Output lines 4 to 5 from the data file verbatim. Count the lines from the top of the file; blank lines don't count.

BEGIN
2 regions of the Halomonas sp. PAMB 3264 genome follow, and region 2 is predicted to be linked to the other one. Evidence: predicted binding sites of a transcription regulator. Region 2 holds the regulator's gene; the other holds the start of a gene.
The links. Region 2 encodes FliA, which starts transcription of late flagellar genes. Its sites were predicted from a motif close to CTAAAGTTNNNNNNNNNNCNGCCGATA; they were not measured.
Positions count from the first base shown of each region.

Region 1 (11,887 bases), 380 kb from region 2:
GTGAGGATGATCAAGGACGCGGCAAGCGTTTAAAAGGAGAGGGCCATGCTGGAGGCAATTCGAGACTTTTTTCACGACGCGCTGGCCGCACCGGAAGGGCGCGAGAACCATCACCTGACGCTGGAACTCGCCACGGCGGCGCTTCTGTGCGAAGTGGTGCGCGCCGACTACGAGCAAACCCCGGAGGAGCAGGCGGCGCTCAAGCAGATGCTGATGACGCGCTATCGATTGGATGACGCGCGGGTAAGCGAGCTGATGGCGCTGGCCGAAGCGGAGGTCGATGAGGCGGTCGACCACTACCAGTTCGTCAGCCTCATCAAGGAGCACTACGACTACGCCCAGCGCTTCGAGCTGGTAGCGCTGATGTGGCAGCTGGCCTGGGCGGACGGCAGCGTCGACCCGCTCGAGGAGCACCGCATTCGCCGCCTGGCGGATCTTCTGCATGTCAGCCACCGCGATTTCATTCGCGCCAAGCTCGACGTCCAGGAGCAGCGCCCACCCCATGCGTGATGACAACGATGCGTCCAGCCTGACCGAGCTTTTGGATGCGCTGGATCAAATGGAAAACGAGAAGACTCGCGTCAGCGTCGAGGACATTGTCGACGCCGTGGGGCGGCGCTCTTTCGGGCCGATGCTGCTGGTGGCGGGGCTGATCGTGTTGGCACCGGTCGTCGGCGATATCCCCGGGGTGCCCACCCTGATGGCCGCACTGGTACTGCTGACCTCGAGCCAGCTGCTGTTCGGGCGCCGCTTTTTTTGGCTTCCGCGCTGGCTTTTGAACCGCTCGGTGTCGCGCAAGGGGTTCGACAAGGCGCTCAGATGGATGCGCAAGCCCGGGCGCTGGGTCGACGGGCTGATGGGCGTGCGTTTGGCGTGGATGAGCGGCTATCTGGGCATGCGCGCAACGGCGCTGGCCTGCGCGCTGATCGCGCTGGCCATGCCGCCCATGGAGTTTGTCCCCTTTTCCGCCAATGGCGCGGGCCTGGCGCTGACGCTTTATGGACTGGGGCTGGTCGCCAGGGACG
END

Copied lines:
Region 1 (11,887 bases), 380 kb from region 2:
GTGAGGATGATCAAGGACGCGGCAAGCGTTTAAAAGGAGAGGGCCATGCTGGAGGCAATTCGAGACTTTTTTCACGACGCGCTGGCCGCACCGGAAGGGCGCGAGAACCATCACCTGACGCTGGAACTCGCCACGGCGGCGCTTCTGTGCGAAGTGGTGCGCGCCGACTACGAGCAAACCCCGGAGGAGCAGGCGGCGCTCAAGCAGATGCTGATGACGCGCTATCGATTGGATGACGCGCGGGTAAGCGAGCTGATGGCGCTGGCCGAAGCGGAGGTCGATGAGGCGGTCGACCACTACCAGTTCGTCAGCCTCATCAAGGAGCACTACGACTACGCCCAGCGCTTCGAGCTGGTAGCGCTGATGTGGCAGCTGGCCTGGGCGGACGGCAGCGTCGACCCGCTCGAGGAGCACCGCATTCGCCGCCTGGCGGATCTTCTGCATGTCAGCCACCGCGATTTCATTCGCGCCAAGCTCGACGTCCAGGAGCAGCGCCCACCCCATGCGTGATGACAACGATGCGTCCAGCCTGACCGAGCTTTTGGATGCGCTGGATCAAATGGAAAACGAGAAGACTCGCGTCAGCGTCGAGGACATTGTCGACGCCGTGGGGCGGCGCTCTTTCGGGCCGATGCTGCTGGTGGCGGGGCTGATCGTGTTGGCACCGGTCGTCGGCGATATCCCCGGGGTGCCCACCCTGATGGCCGCACTGGTACTGCTGACCTCGAGCCAGCTGCTGTTCGGGCGCCGCTTTTTTTGGCTTCCGCGCTGGCTTTTGAACCGCTCGGTGTCGCGCAAGGGGTTCGACAAGGCGCTCAGATGGATGCGCAAGCCCGGGCGCTGGGTCGACGGGCTGATGGGCGTGCGTTTGGCGTGGATGAGCGGCTATCTGGGCATGCGCGCAACGGCGCTGGCCTGCGCGCTGATCGCGCTGGCCATGCCGCCCATGGAGTTTGTCCCCTTTTCCGCCAATGGCGCGGGCCTGGCGCTGACGCTTTATGGACTGGGGCTGGTCGCCAGGGACG